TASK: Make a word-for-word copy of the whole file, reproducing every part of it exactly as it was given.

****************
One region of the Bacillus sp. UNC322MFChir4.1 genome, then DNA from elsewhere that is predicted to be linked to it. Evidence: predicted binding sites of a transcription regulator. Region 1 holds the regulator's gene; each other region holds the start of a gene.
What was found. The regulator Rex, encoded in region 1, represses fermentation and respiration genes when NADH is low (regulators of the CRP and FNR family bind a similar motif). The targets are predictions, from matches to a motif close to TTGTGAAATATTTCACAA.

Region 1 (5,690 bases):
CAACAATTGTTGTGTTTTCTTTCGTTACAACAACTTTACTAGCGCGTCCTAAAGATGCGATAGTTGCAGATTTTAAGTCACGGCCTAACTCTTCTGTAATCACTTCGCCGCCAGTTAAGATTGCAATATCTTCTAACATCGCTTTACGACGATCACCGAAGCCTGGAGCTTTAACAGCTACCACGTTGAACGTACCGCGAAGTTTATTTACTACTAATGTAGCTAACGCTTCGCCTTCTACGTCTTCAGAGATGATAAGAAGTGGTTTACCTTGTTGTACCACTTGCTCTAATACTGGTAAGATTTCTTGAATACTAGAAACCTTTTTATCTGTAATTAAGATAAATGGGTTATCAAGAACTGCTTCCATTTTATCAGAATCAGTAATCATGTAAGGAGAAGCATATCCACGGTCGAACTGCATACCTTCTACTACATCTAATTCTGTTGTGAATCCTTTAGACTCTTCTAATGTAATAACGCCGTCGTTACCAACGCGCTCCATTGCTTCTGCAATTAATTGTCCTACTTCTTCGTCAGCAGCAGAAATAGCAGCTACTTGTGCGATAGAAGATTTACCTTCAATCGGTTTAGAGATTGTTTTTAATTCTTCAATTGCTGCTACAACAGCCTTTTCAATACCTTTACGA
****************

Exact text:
One region of the Bacillus sp. UNC322MFChir4.1 genome, then DNA from elsewhere that is predicted to be linked to it. Evidence: predicted binding sites of a transcription regulator. Region 1 holds the regulator's gene; each other region holds the start of a gene.
What was found. The regulator Rex, encoded in region 1, represses fermentation and respiration genes when NADH is low (regulators of the CRP and FNR family bind a similar motif). The targets are predictions, from matches to a motif close to TTGTGAAATATTTCACAA.

Region 1 (5,690 bases):
CAACAATTGTTGTGTTTTCTTTCGTTACAACAACTTTACTAGCGCGTCCTAAAGATGCGATAGTTGCAGATTTTAAGTCACGGCCTAACTCTTCTGTAATCACTTCGCCGCCAGTTAAGATTGCAATATCTTCTAACATCGCTTTACGACGATCACCGAAGCCTGGAGCTTTAACAGCTACCACGTTGAACGTACCGCGAAGTTTATTTACTACTAATGTAGCTAACGCTTCGCCTTCTACGTCTTCAGAGATGATAAGAAGTGGTTTACCTTGTTGTACCACTTGCTCTAATACTGGTAAGATTTCTTGAATACTAGAAACCTTTTTATCTGTAATTAAGATAAATGGGTTATCAAGAACTGCTTCCATTTTATCAGAATCAGTAATCATGTAAGGAGAAGCATATCCACGGTCGAACTGCATACCTTCTACTACATCTAATTCTGTTGTGAATCCTTTAGACTCTTCTAATGTAATAACGCCGTCGTTACCAACGCGCTCCATTGCTTCTGCAATTAATTGTCCTACTTCTTCGTCAGCAGCAGAAATAGCAGCTACTTGTGCGATAGAAGATTTACCTTCAATCGGTTTAGAGATTGTTTTTAATTCTTCAATTGCTGCTACAACAGCCTTTTCAATACCTTTACGA